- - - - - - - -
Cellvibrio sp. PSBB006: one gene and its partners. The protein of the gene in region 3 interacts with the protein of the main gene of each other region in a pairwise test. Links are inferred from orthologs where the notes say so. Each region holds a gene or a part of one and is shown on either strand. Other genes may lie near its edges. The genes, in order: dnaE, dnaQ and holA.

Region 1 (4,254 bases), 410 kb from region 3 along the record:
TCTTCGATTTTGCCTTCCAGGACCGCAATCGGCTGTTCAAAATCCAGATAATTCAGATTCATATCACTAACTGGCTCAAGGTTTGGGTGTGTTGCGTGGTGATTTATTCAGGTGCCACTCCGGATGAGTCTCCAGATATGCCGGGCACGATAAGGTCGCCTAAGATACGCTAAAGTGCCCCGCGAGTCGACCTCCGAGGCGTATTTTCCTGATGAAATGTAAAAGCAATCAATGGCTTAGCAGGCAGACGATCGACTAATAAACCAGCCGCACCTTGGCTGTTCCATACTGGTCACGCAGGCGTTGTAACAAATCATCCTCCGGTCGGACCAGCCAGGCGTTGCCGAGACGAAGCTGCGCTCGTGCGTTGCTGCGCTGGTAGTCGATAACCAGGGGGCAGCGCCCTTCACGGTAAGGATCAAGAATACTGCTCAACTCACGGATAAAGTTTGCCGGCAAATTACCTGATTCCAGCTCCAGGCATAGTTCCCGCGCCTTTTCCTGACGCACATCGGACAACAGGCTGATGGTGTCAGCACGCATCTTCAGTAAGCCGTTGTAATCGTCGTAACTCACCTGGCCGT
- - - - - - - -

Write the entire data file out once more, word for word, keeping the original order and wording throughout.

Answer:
Cellvibrio sp. PSBB006: one gene and its partners. The protein of the gene in region 3 interacts with the protein of the main gene of each other region in a pairwise test. Links are inferred from orthologs where the notes say so. Each region holds a gene or a part of one and is shown on either strand. Other genes may lie near its edges. The genes, in order: dnaE, dnaQ and holA.

Region 1 (4,254 bases), 410 kb from region 3 along the record:
TCTTCGATTTTGCCTTCCAGGACCGCAATCGGCTGTTCAAAATCCAGATAATTCAGATTCATATCACTAACTGGCTCAAGGTTTGGGTGTGTTGCGTGGTGATTTATTCAGGTGCCACTCCGGATGAGTCTCCAGATATGCCGGGCACGATAAGGTCGCCTAAGATACGCTAAAGTGCCCCGCGAGTCGACCTCCGAGGCGTATTTTCCTGATGAAATGTAAAAGCAATCAATGGCTTAGCAGGCAGACGATCGACTAATAAACCAGCCGCACCTTGGCTGTTCCATACTGGTCACGCAGGCGTTGTAACAAATCATCCTCCGGTCGGACCAGCCAGGCGTTGCCGAGACGAAGCTGCGCTCGTGCGTTGCTGCGCTGGTAGTCGATAACCAGGGGGCAGCGCCCTTCACGGTAAGGATCAAGAATACTGCTCAACTCACGGATAAAGTTTGCCGGCAAATTACCTGATTCCAGCTCCAGGCATAGTTCCCGCGCCTTTTCCTGACGCACATCGGACAACAGGCTGATGGTGTCAGCACGCATCTTCAGTAAGCCGTTGTAATCGTCGTAACTCACCTGGCCGT